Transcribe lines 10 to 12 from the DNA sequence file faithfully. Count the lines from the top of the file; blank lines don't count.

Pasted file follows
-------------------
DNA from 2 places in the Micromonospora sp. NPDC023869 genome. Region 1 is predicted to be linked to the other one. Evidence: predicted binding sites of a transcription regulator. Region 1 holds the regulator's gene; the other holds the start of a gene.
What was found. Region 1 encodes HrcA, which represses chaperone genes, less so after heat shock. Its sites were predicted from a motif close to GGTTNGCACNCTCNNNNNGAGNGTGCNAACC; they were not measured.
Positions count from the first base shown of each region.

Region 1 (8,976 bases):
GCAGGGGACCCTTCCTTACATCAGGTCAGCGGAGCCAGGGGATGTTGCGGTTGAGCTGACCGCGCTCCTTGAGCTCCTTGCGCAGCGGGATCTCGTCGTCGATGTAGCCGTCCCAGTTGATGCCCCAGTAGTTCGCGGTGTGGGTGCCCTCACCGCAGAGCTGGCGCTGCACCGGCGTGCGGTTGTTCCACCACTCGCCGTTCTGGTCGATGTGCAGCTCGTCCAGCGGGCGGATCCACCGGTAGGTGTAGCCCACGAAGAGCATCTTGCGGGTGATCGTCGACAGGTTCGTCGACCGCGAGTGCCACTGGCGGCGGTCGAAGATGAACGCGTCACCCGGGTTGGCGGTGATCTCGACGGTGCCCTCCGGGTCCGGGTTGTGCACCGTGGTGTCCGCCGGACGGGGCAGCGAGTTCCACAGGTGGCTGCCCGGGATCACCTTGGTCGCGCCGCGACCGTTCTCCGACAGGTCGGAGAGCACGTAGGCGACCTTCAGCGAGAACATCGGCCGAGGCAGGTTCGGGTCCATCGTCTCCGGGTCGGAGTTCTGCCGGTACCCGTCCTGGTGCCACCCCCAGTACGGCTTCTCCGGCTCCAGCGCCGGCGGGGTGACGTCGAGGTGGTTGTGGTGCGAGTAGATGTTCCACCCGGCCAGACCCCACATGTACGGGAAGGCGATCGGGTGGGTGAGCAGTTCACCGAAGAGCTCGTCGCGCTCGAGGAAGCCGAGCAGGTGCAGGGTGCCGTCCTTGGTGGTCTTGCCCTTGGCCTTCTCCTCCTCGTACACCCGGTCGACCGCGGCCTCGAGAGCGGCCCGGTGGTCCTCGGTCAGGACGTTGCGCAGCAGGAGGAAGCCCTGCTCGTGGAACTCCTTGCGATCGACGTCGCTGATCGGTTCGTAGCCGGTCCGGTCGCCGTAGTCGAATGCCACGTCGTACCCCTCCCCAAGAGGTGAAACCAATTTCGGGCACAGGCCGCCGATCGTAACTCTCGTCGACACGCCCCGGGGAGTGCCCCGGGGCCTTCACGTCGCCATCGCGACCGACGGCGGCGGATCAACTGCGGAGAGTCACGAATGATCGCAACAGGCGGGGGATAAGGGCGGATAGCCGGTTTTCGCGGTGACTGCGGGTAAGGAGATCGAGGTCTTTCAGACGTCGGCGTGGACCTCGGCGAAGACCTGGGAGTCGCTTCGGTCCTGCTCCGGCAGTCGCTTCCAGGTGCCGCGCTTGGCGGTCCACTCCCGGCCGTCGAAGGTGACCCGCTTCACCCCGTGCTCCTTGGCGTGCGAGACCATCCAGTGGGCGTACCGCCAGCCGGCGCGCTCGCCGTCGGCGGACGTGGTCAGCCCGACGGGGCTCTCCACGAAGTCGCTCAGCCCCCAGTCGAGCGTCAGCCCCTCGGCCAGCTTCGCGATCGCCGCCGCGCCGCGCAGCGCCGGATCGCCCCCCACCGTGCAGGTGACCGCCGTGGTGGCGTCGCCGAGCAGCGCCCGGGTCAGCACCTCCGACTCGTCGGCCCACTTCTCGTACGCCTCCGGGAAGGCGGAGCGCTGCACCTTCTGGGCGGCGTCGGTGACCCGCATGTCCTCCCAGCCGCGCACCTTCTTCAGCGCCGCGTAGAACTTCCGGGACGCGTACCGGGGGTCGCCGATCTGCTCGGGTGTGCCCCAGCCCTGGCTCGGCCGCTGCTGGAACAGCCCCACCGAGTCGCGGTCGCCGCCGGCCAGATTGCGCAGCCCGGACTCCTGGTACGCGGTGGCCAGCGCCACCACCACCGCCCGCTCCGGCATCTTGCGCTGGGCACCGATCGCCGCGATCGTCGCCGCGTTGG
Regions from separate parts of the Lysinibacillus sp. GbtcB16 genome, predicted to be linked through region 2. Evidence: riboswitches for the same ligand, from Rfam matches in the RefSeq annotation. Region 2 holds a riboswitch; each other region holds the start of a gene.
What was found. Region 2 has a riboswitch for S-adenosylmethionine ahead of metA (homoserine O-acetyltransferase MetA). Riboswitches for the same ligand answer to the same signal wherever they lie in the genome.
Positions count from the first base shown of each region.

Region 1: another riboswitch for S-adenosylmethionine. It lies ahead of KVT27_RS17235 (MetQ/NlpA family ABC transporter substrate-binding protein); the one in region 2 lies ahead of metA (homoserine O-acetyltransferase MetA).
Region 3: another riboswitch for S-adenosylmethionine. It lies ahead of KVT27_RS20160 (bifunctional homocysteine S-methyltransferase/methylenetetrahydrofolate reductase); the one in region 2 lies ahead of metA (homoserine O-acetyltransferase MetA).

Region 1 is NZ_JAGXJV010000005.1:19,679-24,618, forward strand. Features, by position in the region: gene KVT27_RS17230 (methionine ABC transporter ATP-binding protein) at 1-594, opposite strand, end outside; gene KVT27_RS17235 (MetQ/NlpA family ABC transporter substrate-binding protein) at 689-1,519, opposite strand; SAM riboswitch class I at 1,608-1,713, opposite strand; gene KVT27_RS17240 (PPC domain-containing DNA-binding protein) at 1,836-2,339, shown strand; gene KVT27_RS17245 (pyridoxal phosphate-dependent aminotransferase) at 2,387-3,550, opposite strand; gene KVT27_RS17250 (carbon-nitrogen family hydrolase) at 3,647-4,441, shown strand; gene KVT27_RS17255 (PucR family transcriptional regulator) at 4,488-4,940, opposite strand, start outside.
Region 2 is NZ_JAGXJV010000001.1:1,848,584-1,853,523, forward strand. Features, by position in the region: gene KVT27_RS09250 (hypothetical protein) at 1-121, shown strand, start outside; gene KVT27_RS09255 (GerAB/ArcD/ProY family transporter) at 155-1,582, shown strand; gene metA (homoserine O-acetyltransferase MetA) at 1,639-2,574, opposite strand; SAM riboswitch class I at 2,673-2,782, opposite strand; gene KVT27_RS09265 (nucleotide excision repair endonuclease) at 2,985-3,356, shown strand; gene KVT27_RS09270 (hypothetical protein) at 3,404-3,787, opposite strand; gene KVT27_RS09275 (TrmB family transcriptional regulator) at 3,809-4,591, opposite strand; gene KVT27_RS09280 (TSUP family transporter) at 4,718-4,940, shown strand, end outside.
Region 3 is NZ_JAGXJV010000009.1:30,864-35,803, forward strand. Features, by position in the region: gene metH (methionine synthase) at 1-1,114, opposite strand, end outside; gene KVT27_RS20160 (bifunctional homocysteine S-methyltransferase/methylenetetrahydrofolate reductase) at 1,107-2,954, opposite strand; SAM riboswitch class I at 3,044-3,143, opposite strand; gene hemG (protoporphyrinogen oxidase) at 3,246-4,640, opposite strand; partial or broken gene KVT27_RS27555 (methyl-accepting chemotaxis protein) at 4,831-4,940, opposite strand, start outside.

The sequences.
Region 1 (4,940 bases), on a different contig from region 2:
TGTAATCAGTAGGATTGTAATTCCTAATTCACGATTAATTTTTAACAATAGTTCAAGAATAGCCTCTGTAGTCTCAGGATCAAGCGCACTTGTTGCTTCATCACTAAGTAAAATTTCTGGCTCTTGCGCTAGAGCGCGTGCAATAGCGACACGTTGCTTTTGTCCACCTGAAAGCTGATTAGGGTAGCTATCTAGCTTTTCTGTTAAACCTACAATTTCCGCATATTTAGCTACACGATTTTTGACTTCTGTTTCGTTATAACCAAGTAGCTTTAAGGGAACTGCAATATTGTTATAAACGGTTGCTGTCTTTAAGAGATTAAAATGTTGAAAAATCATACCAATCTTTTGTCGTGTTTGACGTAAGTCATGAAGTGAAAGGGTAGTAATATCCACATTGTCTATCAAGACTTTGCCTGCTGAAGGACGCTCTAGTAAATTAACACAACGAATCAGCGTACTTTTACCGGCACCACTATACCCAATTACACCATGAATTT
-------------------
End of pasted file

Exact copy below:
Region 3: another riboswitch for S-adenosylmethionine. It lies ahead of KVT27_RS20160 (bifunctional homocysteine S-methyltransferase/methylenetetrahydrofolate reductase); the one in region 2 lies ahead of metA (homoserine O-acetyltransferase MetA).

Region 1 is NZ_JAGXJV010000005.1:19,679-24,618, forward strand. Features, by position in the region: gene KVT27_RS17230 (methionine ABC transporter ATP-binding protein) at 1-594, opposite strand, end outside; gene KVT27_RS17235 (MetQ/NlpA family ABC transporter substrate-binding protein) at 689-1,519, opposite strand; SAM riboswitch class I at 1,608-1,713, opposite strand; gene KVT27_RS17240 (PPC domain-containing DNA-binding protein) at 1,836-2,339, shown strand; gene KVT27_RS17245 (pyridoxal phosphate-dependent aminotransferase) at 2,387-3,550, opposite strand; gene KVT27_RS17250 (carbon-nitrogen family hydrolase) at 3,647-4,441, shown strand; gene KVT27_RS17255 (PucR family transcriptional regulator) at 4,488-4,940, opposite strand, start outside.
Region 2 is NZ_JAGXJV010000001.1:1,848,584-1,853,523, forward strand. Features, by position in the region: gene KVT27_RS09250 (hypothetical protein) at 1-121, shown strand, start outside; gene KVT27_RS09255 (GerAB/ArcD/ProY family transporter) at 155-1,582, shown strand; gene metA (homoserine O-acetyltransferase MetA) at 1,639-2,574, opposite strand; SAM riboswitch class I at 2,673-2,782, opposite strand; gene KVT27_RS09265 (nucleotide excision repair endonuclease) at 2,985-3,356, shown strand; gene KVT27_RS09270 (hypothetical protein) at 3,404-3,787, opposite strand; gene KVT27_RS09275 (TrmB family transcriptional regulator) at 3,809-4,591, opposite strand; gene KVT27_RS09280 (TSUP family transporter) at 4,718-4,940, shown strand, end outside.